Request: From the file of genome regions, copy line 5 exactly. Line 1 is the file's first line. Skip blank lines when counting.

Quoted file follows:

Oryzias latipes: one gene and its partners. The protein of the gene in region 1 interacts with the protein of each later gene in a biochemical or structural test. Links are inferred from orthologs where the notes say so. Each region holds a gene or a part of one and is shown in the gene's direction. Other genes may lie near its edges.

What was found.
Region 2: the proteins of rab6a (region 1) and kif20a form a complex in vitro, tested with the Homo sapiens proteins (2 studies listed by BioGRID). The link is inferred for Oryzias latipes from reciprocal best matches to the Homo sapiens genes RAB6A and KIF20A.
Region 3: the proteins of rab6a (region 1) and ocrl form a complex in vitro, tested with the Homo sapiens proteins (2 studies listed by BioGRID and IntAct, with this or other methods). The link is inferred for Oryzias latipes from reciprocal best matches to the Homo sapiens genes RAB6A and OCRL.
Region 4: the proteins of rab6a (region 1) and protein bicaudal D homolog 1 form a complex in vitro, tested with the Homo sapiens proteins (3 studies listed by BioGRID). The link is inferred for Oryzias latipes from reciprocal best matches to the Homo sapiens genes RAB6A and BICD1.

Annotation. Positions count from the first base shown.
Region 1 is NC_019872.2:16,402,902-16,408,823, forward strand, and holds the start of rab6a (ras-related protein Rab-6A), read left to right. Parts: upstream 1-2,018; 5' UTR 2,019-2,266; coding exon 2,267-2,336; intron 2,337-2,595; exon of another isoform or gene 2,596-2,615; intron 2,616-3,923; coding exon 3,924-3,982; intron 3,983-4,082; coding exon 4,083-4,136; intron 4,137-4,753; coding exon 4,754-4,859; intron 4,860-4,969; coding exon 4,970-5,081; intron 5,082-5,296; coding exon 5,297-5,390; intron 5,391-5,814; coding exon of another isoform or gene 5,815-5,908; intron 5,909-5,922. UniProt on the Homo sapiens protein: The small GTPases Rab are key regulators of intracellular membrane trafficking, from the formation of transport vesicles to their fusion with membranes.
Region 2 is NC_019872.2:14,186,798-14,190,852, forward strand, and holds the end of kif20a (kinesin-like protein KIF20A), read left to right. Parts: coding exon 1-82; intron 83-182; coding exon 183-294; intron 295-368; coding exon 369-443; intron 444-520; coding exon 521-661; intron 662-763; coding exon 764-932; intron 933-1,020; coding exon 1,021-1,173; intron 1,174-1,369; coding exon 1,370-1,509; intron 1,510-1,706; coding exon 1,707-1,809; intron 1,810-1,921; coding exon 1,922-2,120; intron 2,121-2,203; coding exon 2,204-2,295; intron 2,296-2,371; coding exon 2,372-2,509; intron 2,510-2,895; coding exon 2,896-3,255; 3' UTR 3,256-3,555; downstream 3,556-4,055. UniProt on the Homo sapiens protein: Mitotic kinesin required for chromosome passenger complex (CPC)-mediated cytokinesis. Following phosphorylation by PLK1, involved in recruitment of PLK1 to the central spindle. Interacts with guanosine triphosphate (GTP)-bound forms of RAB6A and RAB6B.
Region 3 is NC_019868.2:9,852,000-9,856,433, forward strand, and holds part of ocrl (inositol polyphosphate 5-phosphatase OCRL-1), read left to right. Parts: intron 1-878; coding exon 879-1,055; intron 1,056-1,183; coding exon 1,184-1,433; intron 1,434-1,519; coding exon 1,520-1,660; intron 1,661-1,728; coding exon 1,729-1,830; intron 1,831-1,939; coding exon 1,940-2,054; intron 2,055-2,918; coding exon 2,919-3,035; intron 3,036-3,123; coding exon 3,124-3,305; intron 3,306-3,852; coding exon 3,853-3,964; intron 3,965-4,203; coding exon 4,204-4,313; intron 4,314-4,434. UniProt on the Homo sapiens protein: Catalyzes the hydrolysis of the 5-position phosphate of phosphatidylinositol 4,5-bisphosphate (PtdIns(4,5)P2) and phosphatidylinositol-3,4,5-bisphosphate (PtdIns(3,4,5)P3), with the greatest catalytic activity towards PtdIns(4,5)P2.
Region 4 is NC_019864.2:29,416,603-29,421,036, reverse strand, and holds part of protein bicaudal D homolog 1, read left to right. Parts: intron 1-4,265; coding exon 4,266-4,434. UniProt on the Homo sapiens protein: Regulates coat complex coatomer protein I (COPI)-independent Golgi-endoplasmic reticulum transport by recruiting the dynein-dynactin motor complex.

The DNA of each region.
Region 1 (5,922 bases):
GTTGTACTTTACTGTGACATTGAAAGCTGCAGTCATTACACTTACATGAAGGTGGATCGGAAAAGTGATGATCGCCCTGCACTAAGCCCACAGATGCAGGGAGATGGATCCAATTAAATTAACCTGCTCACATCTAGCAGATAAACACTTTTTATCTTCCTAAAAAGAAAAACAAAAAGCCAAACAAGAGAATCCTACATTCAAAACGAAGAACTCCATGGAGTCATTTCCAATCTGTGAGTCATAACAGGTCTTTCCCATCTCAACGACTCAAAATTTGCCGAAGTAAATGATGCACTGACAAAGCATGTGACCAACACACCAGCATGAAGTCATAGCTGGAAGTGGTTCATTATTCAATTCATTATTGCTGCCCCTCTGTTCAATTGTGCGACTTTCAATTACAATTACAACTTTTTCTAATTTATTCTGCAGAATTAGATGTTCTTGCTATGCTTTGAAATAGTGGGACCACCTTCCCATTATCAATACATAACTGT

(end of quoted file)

Region 4: the proteins of rab6a (region 1) and protein bicaudal D homolog 1 form a complex in vitro, tested with the Homo sapiens proteins (3 studies listed by BioGRID). The link is inferred for Oryzias latipes from reciprocal best matches to the Homo sapiens genes RAB6A and BICD1.